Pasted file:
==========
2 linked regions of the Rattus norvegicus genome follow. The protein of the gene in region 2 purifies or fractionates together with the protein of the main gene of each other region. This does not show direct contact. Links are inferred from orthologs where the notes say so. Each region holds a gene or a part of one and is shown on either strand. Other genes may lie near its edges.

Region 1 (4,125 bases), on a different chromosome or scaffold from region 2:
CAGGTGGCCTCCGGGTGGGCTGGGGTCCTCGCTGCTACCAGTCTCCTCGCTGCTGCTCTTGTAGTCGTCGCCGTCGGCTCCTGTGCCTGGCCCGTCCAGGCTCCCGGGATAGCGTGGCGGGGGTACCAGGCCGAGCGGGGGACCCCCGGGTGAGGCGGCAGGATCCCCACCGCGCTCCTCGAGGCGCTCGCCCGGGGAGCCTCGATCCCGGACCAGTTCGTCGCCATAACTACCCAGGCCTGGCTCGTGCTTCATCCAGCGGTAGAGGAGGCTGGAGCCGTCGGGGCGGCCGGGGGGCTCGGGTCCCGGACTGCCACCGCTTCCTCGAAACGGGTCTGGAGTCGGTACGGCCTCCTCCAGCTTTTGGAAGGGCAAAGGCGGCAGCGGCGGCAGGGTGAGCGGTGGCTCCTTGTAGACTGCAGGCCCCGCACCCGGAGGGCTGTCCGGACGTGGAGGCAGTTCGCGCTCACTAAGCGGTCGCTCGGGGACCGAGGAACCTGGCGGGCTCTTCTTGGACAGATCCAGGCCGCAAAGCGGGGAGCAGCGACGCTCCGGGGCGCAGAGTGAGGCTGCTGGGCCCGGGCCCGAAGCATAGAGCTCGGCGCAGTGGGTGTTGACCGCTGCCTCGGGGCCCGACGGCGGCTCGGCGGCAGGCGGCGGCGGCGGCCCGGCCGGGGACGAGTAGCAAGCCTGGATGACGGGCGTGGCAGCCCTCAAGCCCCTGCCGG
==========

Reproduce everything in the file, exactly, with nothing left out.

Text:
2 linked regions of the Rattus norvegicus genome follow. The protein of the gene in region 2 purifies or fractionates together with the protein of the main gene of each other region. This does not show direct contact. Links are inferred from orthologs where the notes say so. Each region holds a gene or a part of one and is shown on either strand. Other genes may lie near its edges.

Region 1 (4,125 bases), on a different chromosome or scaffold from region 2:
CAGGTGGCCTCCGGGTGGGCTGGGGTCCTCGCTGCTACCAGTCTCCTCGCTGCTGCTCTTGTAGTCGTCGCCGTCGGCTCCTGTGCCTGGCCCGTCCAGGCTCCCGGGATAGCGTGGCGGGGGTACCAGGCCGAGCGGGGGACCCCCGGGTGAGGCGGCAGGATCCCCACCGCGCTCCTCGAGGCGCTCGCCCGGGGAGCCTCGATCCCGGACCAGTTCGTCGCCATAACTACCCAGGCCTGGCTCGTGCTTCATCCAGCGGTAGAGGAGGCTGGAGCCGTCGGGGCGGCCGGGGGGCTCGGGTCCCGGACTGCCACCGCTTCCTCGAAACGGGTCTGGAGTCGGTACGGCCTCCTCCAGCTTTTGGAAGGGCAAAGGCGGCAGCGGCGGCAGGGTGAGCGGTGGCTCCTTGTAGACTGCAGGCCCCGCACCCGGAGGGCTGTCCGGACGTGGAGGCAGTTCGCGCTCACTAAGCGGTCGCTCGGGGACCGAGGAACCTGGCGGGCTCTTCTTGGACAGATCCAGGCCGCAAAGCGGGGAGCAGCGACGCTCCGGGGCGCAGAGTGAGGCTGCTGGGCCCGGGCCCGAAGCATAGAGCTCGGCGCAGTGGGTGTTGACCGCTGCCTCGGGGCCCGACGGCGGCTCGGCGGCAGGCGGCGGCGGCGGCCCGGCCGGGGACGAGTAGCAAGCCTGGATGACGGGCGTGGCAGCCCTCAAGCCCCTGCCGG